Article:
New federal appointments highlight growing importance of cybersecurity

Cybersecurity continues to be a key concern for leaders of the federal government. From agency heads to elected officials, there is broad consensus that the United States needs to improve its efforts to protect sensitive government data, resources and infrastructure. 

This widespread support has led directly to a number of important steps forward. Most recently,  the Department of Justice announced several new appointments that suggest a growing focus on cybersecurity, the Federal Times reported.

Cybersecurity backgrounds
The news source reported that the DOJ recently restructured its National Security Division, announcing a number of new appointments in the process. Many of these positions specifically addressed issues relating to state-sponsored cyberterrorism and espionage. 

Most of the appointees come with backgrounds in cybersecurity litigation, the source explained. 

Additionally, the DOJ announced the creation of a new high-level position, the deputy assistant attorney general for the NSD. According to the Federal Times, the deputy assistant attorney general will lead a team of cybersecurity-focused prosecutors, all of whom will operate in district offices established within the National Security Cyber Specialists network.

The first appointee to this position, Luke Demobsky, previously represented the DOJ at the U.S. embassy in Moscow and earlier served as federal prosecutor at the DOJ's Computer Hacking and Intellectual Property network in Pennsylvania, the Federal Times reported.

"We have assembled a talented, dedicated and experienced team of seasoned professionals to launch this new phase for the National Security Division," said John Carlin, assistant attorney general for National Security, according to the news source. "These changes will help us continue confronting today's threats while readying the NSD workforce to engage what we see as the key emerging threats to our national security."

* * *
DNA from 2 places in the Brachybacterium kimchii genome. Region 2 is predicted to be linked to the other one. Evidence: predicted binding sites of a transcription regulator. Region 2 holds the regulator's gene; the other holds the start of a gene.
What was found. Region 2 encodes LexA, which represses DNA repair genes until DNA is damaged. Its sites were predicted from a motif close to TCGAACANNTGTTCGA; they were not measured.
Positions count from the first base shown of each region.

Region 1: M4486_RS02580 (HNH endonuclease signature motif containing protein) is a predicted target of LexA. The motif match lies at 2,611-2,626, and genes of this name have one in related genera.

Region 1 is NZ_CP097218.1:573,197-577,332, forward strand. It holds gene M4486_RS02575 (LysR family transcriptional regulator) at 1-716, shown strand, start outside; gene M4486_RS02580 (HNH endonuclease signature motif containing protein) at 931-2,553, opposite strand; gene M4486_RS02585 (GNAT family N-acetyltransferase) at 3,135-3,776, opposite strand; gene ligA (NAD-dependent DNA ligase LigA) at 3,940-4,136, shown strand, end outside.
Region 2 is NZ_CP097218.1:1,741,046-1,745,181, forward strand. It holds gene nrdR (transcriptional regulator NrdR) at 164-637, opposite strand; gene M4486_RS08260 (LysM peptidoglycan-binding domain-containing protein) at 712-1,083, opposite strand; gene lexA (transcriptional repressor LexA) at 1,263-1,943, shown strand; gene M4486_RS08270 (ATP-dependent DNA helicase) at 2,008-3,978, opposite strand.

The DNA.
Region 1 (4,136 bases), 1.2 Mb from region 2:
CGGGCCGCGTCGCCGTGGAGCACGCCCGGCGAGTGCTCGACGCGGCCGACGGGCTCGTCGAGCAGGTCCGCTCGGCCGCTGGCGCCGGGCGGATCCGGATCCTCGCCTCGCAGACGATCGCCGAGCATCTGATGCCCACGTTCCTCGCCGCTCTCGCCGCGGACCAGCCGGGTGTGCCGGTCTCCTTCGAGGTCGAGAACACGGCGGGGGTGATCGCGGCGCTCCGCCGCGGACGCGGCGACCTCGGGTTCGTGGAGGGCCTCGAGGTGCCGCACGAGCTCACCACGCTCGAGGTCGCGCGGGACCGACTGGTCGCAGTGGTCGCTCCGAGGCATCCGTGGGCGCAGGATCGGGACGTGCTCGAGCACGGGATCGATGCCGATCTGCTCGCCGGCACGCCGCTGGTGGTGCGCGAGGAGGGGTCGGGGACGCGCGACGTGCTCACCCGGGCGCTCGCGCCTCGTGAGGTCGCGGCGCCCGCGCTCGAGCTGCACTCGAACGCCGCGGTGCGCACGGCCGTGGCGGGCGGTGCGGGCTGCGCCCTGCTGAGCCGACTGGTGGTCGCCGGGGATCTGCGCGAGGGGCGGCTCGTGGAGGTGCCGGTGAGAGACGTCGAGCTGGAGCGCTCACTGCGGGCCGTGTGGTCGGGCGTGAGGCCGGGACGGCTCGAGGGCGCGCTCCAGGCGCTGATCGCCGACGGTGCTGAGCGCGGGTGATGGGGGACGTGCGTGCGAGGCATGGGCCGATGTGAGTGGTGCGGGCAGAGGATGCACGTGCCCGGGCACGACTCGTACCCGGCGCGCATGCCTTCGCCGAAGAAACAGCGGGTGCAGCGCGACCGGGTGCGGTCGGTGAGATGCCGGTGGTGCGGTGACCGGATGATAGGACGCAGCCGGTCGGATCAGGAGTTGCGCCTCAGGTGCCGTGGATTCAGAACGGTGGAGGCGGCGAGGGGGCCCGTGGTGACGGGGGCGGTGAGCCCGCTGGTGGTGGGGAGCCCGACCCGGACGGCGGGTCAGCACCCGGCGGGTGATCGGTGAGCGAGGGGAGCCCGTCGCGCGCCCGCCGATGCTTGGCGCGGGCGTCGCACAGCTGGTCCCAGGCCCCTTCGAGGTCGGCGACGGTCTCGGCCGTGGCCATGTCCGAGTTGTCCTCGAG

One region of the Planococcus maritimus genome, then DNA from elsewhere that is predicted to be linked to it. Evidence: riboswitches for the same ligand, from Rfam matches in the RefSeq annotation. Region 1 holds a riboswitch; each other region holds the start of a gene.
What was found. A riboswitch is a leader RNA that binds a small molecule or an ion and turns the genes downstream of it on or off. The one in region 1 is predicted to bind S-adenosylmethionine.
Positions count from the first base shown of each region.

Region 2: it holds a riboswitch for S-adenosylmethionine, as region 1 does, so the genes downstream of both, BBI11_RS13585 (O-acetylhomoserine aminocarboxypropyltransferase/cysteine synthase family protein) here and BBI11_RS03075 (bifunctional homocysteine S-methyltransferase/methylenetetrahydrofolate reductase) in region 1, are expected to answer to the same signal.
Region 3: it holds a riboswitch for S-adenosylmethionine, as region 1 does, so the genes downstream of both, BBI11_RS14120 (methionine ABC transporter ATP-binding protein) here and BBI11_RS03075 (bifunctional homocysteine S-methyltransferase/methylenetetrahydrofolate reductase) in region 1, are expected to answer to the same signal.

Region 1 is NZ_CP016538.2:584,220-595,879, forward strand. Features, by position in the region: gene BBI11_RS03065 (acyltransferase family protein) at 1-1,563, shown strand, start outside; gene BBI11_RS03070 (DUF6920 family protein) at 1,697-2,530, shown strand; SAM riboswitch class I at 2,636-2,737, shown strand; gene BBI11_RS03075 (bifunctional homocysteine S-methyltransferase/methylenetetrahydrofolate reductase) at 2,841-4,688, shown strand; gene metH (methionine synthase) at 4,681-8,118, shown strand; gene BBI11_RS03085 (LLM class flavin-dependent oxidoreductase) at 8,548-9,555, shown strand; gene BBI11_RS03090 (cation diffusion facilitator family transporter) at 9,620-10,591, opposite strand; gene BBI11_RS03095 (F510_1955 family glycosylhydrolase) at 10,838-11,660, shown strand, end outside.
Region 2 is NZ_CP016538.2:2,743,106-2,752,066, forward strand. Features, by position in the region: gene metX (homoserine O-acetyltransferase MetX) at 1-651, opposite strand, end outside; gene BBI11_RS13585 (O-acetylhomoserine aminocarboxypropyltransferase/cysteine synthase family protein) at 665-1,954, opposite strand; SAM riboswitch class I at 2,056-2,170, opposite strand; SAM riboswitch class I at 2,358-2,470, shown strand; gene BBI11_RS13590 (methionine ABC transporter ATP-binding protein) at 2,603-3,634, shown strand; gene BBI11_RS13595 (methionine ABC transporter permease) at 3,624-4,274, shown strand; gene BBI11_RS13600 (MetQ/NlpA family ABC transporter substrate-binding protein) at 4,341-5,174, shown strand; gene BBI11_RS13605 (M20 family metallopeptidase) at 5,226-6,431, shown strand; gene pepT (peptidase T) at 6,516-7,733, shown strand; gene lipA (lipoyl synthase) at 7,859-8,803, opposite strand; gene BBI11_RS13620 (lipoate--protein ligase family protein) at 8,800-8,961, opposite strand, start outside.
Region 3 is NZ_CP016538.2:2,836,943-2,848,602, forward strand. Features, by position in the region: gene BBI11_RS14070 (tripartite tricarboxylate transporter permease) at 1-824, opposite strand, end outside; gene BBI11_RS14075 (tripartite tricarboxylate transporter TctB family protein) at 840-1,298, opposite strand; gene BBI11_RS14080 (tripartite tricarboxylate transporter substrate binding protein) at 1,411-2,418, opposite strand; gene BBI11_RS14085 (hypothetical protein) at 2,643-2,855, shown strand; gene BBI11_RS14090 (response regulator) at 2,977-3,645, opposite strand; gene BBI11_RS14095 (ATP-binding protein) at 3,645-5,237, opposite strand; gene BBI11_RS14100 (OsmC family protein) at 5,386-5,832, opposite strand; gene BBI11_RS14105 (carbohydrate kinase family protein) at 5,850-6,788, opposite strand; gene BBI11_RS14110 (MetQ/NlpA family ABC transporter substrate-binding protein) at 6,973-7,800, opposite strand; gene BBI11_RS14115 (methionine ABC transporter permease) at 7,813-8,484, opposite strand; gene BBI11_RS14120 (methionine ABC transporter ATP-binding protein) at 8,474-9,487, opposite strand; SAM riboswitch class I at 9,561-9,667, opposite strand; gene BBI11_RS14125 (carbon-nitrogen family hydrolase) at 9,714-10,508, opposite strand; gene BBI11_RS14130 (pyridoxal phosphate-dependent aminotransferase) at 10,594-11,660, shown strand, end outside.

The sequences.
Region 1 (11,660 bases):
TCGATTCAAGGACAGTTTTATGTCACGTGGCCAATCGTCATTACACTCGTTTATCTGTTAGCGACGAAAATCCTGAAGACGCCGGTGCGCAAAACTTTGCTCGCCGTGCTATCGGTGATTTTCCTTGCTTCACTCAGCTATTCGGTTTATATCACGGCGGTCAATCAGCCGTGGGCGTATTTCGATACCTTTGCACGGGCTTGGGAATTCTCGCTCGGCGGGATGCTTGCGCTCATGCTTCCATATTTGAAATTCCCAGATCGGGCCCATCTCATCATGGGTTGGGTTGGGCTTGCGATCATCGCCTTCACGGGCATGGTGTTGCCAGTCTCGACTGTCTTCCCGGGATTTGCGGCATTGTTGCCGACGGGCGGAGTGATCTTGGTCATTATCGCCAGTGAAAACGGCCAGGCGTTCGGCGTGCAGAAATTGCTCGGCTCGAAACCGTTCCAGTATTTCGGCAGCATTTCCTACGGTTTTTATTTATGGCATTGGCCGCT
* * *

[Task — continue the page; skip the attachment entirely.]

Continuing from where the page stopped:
Personnel needed
Carlin's words and the NSD's moves in general highlight the importance of skilled, talented professionals to execute federal cybersecurity programs and initiatives. Even the most advanced, automated tools are not sufficient in and of themselves to protect federal networks. Experienced professionals who can oversee and guide these efforts are essential.

Unfortunately, however, the government has experienced major difficulties when attempting to recruit and retain cybersecurity experts. Put simply, the private sector offers better compensation and potential career growth than federal agencies. Companies in every industry are just as aware of the importance of cybersecurity as government bodies, and these corporations have the resources necessary to lure much of the most desirable cybersecurity talent to their organizations. 

Recent events at the Department of Homeland Security emphasized this challenge. As The Washington Post reported, over the past four years the DHS has lost employees twice as quickly as the federal government's overall average. Significantly, this turnover resulted in six different directors taking control of the DHS' terrorism intelligence arm since President Obama took office. Between June 2011 and March 2012, the agency lost five of its senior cybersecurity professionals, each of whom proceeded to take positions in the private sector.

"My cyber folks were spending more time on human resource issues and acquisition than they were analyzing technical data to defend and protect networks," a former senior official with the DHS told The Washington Post.

The source noted that high-level cybersecurity professionals can typically expect to receive annual salaries of between $360,000 and $540,000 in the private sector, but only $180,000 at the DHS. 

With federal agencies' budgets, there are limited ways of getting around this inherent dilemma. One of the best options is to work directly and closely with a third-party cybersecurity services provider. These firms will have the best-trained and most knowledgeable personnel on staff, allowing agencies to take advantage of these human resources without burning through their entire HR budget in the process.